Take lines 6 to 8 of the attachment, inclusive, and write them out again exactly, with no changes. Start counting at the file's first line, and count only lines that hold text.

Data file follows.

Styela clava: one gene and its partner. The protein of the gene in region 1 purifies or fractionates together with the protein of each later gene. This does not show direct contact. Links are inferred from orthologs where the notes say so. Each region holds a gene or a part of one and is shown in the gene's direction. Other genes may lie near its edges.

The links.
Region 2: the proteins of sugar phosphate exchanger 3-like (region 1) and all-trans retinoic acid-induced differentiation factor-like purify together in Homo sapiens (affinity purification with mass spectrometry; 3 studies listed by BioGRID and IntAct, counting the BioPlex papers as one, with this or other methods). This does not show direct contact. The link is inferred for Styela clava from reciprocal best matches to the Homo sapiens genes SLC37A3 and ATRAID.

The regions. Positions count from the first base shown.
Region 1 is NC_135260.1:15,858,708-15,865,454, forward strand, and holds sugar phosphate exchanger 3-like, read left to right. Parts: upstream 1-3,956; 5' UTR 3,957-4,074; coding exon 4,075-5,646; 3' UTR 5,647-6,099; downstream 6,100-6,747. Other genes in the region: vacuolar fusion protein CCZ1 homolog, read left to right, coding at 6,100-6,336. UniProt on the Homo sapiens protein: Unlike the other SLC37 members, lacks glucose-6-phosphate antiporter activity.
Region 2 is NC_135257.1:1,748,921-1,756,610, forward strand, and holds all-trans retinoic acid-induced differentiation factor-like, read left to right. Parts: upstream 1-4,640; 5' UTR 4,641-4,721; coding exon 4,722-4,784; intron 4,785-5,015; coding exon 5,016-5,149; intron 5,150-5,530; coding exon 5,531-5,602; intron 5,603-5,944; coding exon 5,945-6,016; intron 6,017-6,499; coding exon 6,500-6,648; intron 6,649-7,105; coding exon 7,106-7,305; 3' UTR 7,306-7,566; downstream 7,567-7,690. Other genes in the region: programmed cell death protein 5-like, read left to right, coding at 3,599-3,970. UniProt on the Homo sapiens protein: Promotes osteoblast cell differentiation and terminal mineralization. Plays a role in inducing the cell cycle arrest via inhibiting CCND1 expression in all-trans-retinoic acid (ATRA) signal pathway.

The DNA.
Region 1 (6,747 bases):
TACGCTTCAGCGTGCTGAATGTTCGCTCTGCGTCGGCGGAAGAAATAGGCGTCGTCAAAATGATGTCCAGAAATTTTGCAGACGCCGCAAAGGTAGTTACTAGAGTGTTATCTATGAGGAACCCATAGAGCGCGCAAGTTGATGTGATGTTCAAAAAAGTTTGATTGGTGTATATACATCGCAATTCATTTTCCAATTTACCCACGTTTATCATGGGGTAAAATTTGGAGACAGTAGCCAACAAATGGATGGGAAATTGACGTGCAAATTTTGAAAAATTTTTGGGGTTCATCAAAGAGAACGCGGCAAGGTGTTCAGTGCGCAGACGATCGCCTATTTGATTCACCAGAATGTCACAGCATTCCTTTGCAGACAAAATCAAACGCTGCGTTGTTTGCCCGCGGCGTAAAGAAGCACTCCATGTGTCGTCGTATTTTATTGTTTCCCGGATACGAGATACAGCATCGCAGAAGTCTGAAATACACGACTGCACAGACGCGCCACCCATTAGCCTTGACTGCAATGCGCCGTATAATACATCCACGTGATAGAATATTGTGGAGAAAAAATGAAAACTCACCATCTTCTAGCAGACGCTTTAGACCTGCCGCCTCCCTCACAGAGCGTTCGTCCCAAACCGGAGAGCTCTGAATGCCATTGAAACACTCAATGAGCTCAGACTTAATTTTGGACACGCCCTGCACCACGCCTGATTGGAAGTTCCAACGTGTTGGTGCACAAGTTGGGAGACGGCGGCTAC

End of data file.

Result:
Region 2 is NC_135257.1:1,748,921-1,756,610, forward strand, and holds all-trans retinoic acid-induced differentiation factor-like, read left to right. Parts: upstream 1-4,640; 5' UTR 4,641-4,721; coding exon 4,722-4,784; intron 4,785-5,015; coding exon 5,016-5,149; intron 5,150-5,530; coding exon 5,531-5,602; intron 5,603-5,944; coding exon 5,945-6,016; intron 6,017-6,499; coding exon 6,500-6,648; intron 6,649-7,105; coding exon 7,106-7,305; 3' UTR 7,306-7,566; downstream 7,567-7,690. Other genes in the region: programmed cell death protein 5-like, read left to right, coding at 3,599-3,970. UniProt on the Homo sapiens protein: Promotes osteoblast cell differentiation and terminal mineralization. Plays a role in inducing the cell cycle arrest via inhibiting CCND1 expression in all-trans-retinoic acid (ATRA) signal pathway.

The DNA.
Region 1 (6,747 bases):